Choosing adventure or a lie-down
The north wind has decided to scream around to the front, making the boat lurch sideways. I’m clutching our dog and yelling at Dean to bring the bloody sails in.
He can’t hear me over the wind. I hate this. I hate sailing and I want to get off.
No, we’re not somewhere in the middle of the Pacific Ocean. We are two hours from Mana Island, crossing Cook Strait from Queen Charlotte Sound. I’ve done this trip a dozen times.
‘‘You’ve just sailed 7000 miles around the Pacific. You should be used to this now,’’ says Dean, out of frustration and worry for me.
‘‘I know,’’ I reply, with my head hung. I’m upset and feeling so very stupid.
He’s right. And until this week, the feeling of fear and failure has stopped me from even thinking about the idea of going on another sailing adventure.
I’ve also been getting annoyed at living on a boat – every time I put something down I have to move three things to make room, I’ve got two new bruises and I need some space.
But I now understand why I am going to plan the next sailing trip with Dean. In five years or so we plan to sail to Indonesia. Gulp.
Our ducks are in order: the boat has been scrubbed and things put away; I’ve settled into some interesting work and Dean is back teaching sailing; doggie has checked her weemails in her familiar spots and is happy. Our
Boat people ‘‘You’ve just sailed 7000 miles around the Pacific. You should be used to this now.’’
families are OK.
But I’m unsettled. Discovering nothing feels depressing to me. My world is just a tiny dot.
Soon I’ll be volunteering with the New Zealand Red Cross as a refugee support volunteer in Porirua.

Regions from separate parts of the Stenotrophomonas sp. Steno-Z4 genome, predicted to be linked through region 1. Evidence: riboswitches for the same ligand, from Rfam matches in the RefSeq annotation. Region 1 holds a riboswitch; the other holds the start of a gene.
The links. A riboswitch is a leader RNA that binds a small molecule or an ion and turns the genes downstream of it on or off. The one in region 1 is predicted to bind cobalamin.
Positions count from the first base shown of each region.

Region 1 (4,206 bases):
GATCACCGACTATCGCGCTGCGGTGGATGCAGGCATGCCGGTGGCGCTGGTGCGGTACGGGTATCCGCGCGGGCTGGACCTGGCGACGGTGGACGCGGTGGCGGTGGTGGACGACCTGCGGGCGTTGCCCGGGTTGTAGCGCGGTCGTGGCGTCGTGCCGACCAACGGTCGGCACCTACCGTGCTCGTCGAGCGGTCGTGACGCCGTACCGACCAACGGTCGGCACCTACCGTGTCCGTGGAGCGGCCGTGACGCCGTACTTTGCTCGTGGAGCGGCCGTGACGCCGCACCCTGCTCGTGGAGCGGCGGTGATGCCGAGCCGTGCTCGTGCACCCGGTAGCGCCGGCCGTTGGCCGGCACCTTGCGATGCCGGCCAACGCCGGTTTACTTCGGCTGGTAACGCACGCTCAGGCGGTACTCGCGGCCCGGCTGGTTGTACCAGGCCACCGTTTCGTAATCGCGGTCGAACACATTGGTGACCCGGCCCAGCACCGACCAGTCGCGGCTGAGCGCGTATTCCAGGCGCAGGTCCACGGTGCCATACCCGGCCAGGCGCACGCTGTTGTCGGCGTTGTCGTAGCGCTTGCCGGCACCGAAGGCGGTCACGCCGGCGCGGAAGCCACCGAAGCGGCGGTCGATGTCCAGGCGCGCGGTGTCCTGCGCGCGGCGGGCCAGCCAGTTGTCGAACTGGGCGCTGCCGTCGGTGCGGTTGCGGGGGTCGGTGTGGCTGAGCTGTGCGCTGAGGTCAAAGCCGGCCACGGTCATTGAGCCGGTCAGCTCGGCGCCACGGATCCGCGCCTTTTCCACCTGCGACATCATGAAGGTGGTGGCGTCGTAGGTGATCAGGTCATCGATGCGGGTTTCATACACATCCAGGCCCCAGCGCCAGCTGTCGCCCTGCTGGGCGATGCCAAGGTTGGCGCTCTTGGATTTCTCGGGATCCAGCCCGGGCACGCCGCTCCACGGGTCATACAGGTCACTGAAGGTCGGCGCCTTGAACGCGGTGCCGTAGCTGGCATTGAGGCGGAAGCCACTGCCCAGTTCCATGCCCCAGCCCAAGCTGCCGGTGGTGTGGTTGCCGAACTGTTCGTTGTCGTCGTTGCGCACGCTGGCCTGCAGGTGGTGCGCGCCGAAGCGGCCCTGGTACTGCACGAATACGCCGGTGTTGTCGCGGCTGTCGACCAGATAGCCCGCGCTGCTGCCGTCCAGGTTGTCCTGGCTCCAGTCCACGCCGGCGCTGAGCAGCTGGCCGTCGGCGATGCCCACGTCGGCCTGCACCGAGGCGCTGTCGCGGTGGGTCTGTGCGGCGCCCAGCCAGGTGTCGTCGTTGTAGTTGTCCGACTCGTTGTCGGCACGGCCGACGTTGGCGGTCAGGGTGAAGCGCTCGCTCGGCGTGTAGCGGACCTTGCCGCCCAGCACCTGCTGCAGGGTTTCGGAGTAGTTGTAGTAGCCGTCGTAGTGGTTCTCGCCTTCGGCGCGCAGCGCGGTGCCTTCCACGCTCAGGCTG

I had my first training night recently and we listened to a former refugee, now a New Zealand citizen.
He said things about being about to finally resettle in a peaceful country. He was so beautifully and heartbreakingly open with us.
And, of course, he has much bigger fish to fry than me.
It’s going to be a huge thing for me to support a family after what they’ve already been through and what they are about to go through. But it’s an edge of life that I know means adventure for me.
The alternative is comfort and ease. Sounds boring and wasteful.
Some days all I want is a cup of tea and a lie-down, and I must do that often so I don’t get rundown.
But I’m going to stay with the conviction I had when we came back from our Pacific sailing adventure last year – that it’s time to stop thinking and get on with action.
There’s a new boat down the pier from us and its owners made a big change recently. They’ve moved from Chaffers Marina in Wellington. They’re scrubbing and nesting and getting to know their new hood.
They’ve committed to a daring life and adventure is a strong south-easterly away.
Dean on D’Urville Island in January – another adventure.